WASHINGTON (AP/KDKA) — The war in Ukraine has come home in the form of cyberattacks on the U.S. economy. The FBI field office in Pittsburgh is being credited with saving thousands of small business computer systems, identifying and blocking a network of Russian bots before the damage could be done.
“We removed malware from devices used by thousands of mostly small businesses for network security all over the world and then we shut the door the Russians had used to get into them,” said FBI Director Christopher Wray.
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The announcement in Washington D.C. is part of a Justice Department crackdown on illegal Russian activity involving the seizure of assets from rich associates of Vladimir Putin known oligarchs. But this cyber attack was initiated by the Russian government itself, the military intelligence unit known as GRU.
Two years ago, after an investigation by Pittsburgh FBI, prosecutors indicted six GRU hackers as part of an attack resulting in billions of dollars of losses in the U.S., and U.S. Attorney Cindy Chung says all businesses are at risk.
“It can be used to deploy spyware onto possible victims’ computers, it could be used to shutdown victims’ access, it could be used to just monitor traffic,” she said.
Special Agent-in-Charge Mike Nordwall is asking all businesses to contact the FBI if they observe irregular or suspicious cyber activity.
Nordwall: “It’s certainly part of an ongoing persistent threat that’s posed by the Russian government, certainly within cyberspace.”
Sheehan: “To disrupt the U.S. economy?”
Nordwall: “To disrupt US interests and certainly economic security.”
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The actions, announced amid Russia’s ongoing war against Ukraine, underscore what U.S. officials say are their efforts to crack down on Russian criminal activity, to choke off the flow of “dirty money” and to disrupt the Kremlin’s malicious cyber acts.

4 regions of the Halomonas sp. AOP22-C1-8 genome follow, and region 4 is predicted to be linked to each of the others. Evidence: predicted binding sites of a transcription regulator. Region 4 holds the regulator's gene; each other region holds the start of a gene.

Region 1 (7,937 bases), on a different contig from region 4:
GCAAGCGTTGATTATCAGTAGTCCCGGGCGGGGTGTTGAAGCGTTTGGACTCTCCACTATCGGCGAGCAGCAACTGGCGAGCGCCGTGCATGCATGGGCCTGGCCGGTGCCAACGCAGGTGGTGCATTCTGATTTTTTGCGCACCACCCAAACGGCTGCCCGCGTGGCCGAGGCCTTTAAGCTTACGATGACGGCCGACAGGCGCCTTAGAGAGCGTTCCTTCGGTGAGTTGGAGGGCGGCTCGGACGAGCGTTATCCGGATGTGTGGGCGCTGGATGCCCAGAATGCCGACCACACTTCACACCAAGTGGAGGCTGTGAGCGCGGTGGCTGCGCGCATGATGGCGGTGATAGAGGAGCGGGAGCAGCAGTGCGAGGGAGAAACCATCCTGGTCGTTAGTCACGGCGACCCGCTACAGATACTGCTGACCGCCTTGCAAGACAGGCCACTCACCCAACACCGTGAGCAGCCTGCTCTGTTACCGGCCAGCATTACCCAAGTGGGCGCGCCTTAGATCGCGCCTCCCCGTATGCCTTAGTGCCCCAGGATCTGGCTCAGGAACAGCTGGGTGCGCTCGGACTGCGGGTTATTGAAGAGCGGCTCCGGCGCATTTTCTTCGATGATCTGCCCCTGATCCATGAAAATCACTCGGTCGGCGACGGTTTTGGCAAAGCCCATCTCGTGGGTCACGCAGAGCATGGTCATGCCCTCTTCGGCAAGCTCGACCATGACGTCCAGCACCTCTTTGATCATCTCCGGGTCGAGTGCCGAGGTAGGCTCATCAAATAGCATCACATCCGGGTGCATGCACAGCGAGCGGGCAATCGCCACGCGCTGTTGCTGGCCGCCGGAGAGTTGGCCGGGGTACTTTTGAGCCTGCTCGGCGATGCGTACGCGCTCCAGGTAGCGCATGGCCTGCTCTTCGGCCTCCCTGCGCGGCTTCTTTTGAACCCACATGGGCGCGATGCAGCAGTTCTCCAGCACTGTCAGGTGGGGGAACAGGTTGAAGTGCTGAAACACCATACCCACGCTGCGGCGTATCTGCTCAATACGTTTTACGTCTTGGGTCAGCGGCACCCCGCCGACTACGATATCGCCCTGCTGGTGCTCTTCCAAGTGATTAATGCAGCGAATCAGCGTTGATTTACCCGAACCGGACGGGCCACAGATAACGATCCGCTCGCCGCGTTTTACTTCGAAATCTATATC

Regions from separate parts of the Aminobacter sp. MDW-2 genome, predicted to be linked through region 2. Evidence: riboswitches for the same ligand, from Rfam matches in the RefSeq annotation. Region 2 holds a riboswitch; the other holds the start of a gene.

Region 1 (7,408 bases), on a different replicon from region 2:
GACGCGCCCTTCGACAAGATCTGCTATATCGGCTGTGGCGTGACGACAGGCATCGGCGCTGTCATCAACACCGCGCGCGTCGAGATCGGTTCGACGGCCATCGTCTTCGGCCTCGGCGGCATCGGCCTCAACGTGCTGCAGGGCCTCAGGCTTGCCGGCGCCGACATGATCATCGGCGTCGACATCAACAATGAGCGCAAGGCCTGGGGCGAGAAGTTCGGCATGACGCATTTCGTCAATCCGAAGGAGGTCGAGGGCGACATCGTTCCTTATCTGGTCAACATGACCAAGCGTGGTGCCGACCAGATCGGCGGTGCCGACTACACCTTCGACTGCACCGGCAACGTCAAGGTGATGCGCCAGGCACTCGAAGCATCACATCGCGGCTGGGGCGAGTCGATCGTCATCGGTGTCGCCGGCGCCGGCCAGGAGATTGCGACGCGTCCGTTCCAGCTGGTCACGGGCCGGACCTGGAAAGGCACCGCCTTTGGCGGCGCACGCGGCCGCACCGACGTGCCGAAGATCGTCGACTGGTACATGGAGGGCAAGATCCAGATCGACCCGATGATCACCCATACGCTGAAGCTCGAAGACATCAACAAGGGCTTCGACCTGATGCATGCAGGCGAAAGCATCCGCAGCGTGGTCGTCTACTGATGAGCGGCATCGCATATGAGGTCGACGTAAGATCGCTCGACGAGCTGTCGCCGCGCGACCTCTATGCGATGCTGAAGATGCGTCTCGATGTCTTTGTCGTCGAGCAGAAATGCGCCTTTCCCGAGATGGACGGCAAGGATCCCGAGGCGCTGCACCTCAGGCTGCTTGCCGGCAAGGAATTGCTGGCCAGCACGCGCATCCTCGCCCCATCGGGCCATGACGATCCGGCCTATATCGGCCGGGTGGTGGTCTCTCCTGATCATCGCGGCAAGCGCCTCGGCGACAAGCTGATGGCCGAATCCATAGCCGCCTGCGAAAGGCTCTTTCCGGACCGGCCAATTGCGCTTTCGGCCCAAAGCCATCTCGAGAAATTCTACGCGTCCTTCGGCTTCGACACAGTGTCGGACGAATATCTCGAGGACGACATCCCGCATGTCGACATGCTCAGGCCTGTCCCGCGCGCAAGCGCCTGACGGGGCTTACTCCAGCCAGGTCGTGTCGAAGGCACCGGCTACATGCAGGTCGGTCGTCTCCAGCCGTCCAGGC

US Atty General Merrick Garland announces series of actions against Russian oligarchs. “Our message is it does not matter how far you sail your yacht… the justice department will use every available tool to find you.” @KDKA pic.twitter.com/3dF7JfM0bE
— Andy Sheehan (@AndySheehankdka) April 6, 2022
The case against Konstantin Malofeyev, a Russian media baron, accuses him of trying to evade earlier Treasury Department sanctions resulting from Russia’s 2014 annexation of Crimea. Though the sanctions barred U.S. citizens from working for or doing business with him, Malofeyev allegedly used co-conspirators to secretly acquire media organizations across Europe in hopes of spreading pro-Russia propaganda.
A former CNBC and Fox News employee was arrested in London last month for his work as a television producer for Malofeyev.
The announcements come two days after U.S. officials seized a yacht in Spain belonging to a Russian oligarch, Viktor Vekselberg, with close ties to Russian President Vladimir Putin.
The Justice Department in the last year has taken aim against Russia-based cybercrime, recovering in June most of a multimillion-dollar ransom that Colonial Pipeline paid to hackers after a ransomware attack that halted operations and announcing charges last fall against two suspected ransomware operators.
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